One of the major themes of Tuning is the assertion that equal temperament was not practiced before the 20th century. Early in the book, in the introductory chapters, Jorgensen sets out some of the reasons he believes this to be true. Among his claims are statements like the following: “In the past, tuning by ear meant that one judged the relationships between the two notes of an interval by listening to the two notes melodically only.” A familiarity with any of countless basic sources from continental Europe would make it obvious that this is simply not true. Arnolt Schlick in 1511, Jean Denis in 1643, and Werckmeister in 1698 are three sources that have been mentioned in earlier articles, each of whom described vividly the playing of two notes of an interval, and the beats that may be produced. Once again, reliance on English sources, and unfamiliarity with other sources, led to misinformation, and to misconceptions about the past.

Much of Jorgensen’s argument about the impossibility of equal temperament before the 20th century is based on a very narrow definition of equal temperament, where any deviation of as much as one cent in the temperament is enough to make it something different. Hence, much of the book is taken up with analysis of temperament sequences Jorgensen says can only produce “quasi-equal” temperament, based on his interpretation. He was a product of the 20th century style of tuning based on precise beat rates for every interval (given at a resolution of tenths of a beat per second), and he claimed that the lack of such beat rates and a wide range of test intervals made precision impossible.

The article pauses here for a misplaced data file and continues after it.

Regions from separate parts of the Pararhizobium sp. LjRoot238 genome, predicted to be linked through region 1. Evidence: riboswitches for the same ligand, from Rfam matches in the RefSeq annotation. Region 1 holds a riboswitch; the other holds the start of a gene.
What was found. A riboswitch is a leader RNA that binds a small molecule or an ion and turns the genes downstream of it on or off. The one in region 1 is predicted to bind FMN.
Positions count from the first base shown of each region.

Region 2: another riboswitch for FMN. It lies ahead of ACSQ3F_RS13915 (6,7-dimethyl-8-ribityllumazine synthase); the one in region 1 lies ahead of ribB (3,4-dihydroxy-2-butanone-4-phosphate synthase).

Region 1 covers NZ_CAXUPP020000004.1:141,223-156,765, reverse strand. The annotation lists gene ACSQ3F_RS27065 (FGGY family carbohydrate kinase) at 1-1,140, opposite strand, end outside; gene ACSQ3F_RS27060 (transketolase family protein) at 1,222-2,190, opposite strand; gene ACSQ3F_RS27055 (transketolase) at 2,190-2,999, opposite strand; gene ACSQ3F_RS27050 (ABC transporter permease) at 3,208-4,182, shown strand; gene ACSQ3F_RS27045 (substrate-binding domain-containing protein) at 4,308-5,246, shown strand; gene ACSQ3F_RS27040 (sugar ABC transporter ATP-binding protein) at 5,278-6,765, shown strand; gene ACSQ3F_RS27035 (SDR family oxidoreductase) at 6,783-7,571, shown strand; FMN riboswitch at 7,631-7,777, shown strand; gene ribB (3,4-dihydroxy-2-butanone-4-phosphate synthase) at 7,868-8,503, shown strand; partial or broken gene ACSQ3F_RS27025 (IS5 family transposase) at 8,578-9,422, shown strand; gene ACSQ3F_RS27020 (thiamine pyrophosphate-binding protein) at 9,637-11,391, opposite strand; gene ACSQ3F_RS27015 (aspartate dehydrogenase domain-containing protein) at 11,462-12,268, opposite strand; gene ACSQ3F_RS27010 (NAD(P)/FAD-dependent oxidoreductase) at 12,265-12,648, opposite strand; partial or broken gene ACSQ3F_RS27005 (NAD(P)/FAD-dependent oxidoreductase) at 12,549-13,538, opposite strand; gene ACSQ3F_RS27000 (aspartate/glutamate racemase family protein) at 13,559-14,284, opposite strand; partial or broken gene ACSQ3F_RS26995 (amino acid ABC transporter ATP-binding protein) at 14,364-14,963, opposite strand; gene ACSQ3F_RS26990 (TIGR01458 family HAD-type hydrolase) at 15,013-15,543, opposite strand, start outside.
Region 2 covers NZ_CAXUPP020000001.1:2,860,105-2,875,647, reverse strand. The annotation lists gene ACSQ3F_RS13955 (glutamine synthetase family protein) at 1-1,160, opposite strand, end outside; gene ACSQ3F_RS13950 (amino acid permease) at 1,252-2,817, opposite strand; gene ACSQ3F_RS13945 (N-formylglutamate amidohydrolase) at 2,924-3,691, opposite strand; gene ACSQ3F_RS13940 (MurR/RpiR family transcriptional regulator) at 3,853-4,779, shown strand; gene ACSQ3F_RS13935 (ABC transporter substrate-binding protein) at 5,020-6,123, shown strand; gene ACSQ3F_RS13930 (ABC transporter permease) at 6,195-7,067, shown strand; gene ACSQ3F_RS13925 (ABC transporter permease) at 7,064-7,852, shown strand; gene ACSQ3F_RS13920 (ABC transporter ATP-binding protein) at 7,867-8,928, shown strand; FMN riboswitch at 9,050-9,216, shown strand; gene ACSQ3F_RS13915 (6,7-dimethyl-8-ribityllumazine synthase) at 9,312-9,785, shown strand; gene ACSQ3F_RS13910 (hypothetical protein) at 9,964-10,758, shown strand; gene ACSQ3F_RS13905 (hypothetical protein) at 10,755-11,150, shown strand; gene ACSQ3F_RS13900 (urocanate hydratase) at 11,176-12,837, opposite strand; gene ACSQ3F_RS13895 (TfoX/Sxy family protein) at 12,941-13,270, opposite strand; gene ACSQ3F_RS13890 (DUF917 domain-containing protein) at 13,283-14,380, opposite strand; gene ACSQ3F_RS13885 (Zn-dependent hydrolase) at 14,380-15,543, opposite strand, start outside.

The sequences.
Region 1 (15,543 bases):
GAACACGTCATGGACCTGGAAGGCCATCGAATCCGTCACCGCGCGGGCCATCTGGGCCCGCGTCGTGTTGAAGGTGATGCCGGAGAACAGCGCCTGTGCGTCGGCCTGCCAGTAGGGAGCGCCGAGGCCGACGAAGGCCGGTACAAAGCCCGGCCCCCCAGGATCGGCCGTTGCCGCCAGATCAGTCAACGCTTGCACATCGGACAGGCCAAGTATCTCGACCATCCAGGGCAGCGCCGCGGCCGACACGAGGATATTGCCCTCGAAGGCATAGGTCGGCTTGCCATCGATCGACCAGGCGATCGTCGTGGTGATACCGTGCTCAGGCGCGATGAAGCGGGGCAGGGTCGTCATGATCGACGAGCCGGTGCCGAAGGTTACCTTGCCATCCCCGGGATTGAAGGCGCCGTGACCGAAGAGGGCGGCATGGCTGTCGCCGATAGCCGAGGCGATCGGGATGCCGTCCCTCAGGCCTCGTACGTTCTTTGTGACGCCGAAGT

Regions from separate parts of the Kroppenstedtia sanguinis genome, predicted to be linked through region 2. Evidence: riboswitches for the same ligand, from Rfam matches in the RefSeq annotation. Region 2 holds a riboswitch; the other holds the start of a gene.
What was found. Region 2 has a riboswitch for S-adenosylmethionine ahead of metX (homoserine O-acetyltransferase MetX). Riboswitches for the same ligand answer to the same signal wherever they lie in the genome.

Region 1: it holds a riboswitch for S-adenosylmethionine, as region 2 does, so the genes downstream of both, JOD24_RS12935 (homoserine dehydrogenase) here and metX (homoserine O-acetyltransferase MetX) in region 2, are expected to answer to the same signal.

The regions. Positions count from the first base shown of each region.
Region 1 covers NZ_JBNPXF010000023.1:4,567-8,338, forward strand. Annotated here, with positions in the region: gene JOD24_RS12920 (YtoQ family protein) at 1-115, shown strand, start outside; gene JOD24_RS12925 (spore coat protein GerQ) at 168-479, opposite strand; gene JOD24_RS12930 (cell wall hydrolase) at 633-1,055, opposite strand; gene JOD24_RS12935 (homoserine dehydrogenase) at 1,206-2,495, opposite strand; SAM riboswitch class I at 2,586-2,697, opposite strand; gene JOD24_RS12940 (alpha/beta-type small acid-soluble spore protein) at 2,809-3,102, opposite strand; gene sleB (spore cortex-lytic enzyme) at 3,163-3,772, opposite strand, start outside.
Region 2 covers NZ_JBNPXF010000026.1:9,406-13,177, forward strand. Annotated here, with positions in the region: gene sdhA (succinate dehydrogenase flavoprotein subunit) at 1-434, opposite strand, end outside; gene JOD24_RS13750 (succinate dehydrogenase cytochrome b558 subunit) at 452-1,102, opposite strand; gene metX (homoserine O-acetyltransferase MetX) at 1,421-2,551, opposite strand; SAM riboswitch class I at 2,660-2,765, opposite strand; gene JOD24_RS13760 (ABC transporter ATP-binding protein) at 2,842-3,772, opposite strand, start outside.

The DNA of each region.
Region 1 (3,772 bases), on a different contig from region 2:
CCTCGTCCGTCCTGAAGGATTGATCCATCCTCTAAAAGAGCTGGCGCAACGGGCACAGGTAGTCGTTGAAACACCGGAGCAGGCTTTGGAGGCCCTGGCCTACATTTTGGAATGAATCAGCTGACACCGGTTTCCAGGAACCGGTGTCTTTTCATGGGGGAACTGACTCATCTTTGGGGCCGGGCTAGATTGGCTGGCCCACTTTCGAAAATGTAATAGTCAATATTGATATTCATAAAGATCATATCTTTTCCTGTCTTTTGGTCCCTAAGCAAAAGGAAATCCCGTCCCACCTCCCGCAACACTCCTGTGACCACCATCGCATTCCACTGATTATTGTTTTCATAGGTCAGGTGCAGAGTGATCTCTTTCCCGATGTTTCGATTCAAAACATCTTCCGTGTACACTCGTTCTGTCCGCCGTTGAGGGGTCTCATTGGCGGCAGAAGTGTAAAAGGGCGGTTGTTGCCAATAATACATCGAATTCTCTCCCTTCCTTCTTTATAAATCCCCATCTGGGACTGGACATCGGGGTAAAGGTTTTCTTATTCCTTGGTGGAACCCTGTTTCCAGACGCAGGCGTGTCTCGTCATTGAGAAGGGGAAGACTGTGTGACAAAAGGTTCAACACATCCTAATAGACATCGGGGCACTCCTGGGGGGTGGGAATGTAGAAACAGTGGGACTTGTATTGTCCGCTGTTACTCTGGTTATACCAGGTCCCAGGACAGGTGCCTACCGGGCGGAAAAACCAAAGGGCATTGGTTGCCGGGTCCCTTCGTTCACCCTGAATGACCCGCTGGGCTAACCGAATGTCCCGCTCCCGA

These are matters of interpretation, looking at the 19th century with a 20th century mind set. Jorgensen assumed that minor deviations from “precise” equal temperament are significant, and that procedures other than those of the 20th century could not achieve such precision. Both assumptions are subject to question. We simply do not know how much variance from precisely defined equal temperament is necessary before it is noticed by musicians or audiences, as no rigorous testing has been done in that area. In any case, it is difficult to define “precise equal temperament” for purposes of practical application. As for what procedures work best, and whether results of a more “scientific” method differ significantly from those of more “intuitive” methods, opinions differ, as evidenced by many articles in these pages over the years.

            I hope that this discussion has covered enough ground to reveal some of the major shortcomings of Jorgensen’s work. While his energy and enthusiasm were commendable, the limitations of his scholarship led to grave errors of interpretation, and to misunderstandings that will probably persist for many years to come.

            In the next article we will wrap up this series, trying to tie things together into a larger picture, and providing some discussion of the practical application of historical temperaments.

             

 

[1] Lansing: Michigan State University Press, 1991.

[2] It is noteworthy that a prominent temperament scholar from the Netherlands, Rudolph Rasch, considers that the evidence shows equal temperament to be as likely for Bach as an unequal pattern. We will look more closely at that question in the next article.